FARNBOROUGH - ASL Aviation Group, owner of Safair, the South African-based C-130 operator, has signed a letter of intent with Lockheed Martin for up to 10 LM-100Js, the commercial variant of the C-130J military airlifter.

First deliveries are expected in late 2018 pending the completion of FAA certification. “We started the FAA certification process at the beginning of this year and we expect it to go through the end of 2017,” says Orlando Carvalho, Lockheed Martin Aeronautics executive vice president.  “At which point we will enter the test period for validation, which will extend through 2018, so we are looking at first deliveries towards the end of that year.”

Lockheed is focusing on FAR Part 25 certification of the stretched version of the C-130J and says the commercial variant will be priced at around $65 million. “We have sold over 100 C-130s to commercial operators so the idea made a lot of sense to us. Right now our belief is at between 12 to 15 aircraft we will break even on the investment we are making,” Carvalho says.  “So we are pursuing it actively and we believe the market may be up in the order of around 300 aircraft.”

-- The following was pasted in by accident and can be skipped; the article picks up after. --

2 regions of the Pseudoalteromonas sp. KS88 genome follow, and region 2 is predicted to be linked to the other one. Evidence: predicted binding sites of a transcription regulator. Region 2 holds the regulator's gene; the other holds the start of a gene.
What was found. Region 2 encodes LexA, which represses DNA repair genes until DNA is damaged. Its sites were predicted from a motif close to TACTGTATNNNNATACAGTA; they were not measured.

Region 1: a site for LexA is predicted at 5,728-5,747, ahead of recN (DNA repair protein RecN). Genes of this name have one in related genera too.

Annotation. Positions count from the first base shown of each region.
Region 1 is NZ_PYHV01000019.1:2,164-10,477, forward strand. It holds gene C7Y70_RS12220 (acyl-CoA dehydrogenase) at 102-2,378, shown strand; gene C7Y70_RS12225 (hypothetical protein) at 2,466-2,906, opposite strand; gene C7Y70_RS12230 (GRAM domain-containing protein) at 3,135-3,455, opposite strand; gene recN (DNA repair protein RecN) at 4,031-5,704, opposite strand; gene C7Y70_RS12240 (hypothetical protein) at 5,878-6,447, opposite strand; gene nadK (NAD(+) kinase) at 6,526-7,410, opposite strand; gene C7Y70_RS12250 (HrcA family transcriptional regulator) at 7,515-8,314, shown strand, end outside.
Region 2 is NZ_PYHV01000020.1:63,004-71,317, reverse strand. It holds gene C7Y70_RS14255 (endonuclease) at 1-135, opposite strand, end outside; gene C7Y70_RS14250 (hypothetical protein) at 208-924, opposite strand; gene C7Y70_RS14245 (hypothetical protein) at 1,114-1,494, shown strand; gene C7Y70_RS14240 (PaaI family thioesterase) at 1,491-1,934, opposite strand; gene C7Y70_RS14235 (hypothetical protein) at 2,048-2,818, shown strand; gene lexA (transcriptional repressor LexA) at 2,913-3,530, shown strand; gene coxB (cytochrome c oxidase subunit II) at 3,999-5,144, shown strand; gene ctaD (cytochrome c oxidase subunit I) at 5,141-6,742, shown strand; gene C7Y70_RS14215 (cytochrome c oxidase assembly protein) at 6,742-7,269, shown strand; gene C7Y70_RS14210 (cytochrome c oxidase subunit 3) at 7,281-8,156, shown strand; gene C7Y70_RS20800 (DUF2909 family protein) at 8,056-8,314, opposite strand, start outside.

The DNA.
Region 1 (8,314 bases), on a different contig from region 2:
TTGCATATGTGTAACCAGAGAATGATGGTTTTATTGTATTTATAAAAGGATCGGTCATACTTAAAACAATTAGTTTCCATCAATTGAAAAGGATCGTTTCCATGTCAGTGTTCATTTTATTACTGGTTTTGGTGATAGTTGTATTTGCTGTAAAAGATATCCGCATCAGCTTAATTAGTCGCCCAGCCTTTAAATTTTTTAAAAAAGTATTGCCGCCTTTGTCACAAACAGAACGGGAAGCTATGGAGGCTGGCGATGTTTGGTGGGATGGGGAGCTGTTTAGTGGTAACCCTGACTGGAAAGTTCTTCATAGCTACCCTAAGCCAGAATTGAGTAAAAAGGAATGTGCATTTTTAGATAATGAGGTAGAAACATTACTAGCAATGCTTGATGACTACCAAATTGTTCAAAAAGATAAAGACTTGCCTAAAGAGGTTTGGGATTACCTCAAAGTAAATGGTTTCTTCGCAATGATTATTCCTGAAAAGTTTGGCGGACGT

The LM-100J “is essentially a replacement” for the current Safair fleet of nine aging C-130s, says ASL Aviation Group chief executive Hugh Flynn. “What we are talking about with Lockheed is a gentle transition. We have been backing up the L-100 fleet with 737 Combis. But they can’t do what a Hercules can do, things like oil slick spraying and so on. In the long term the objective is to grow the fleet across [cargo] integrators, oil spill and humanitarian aid and relief.”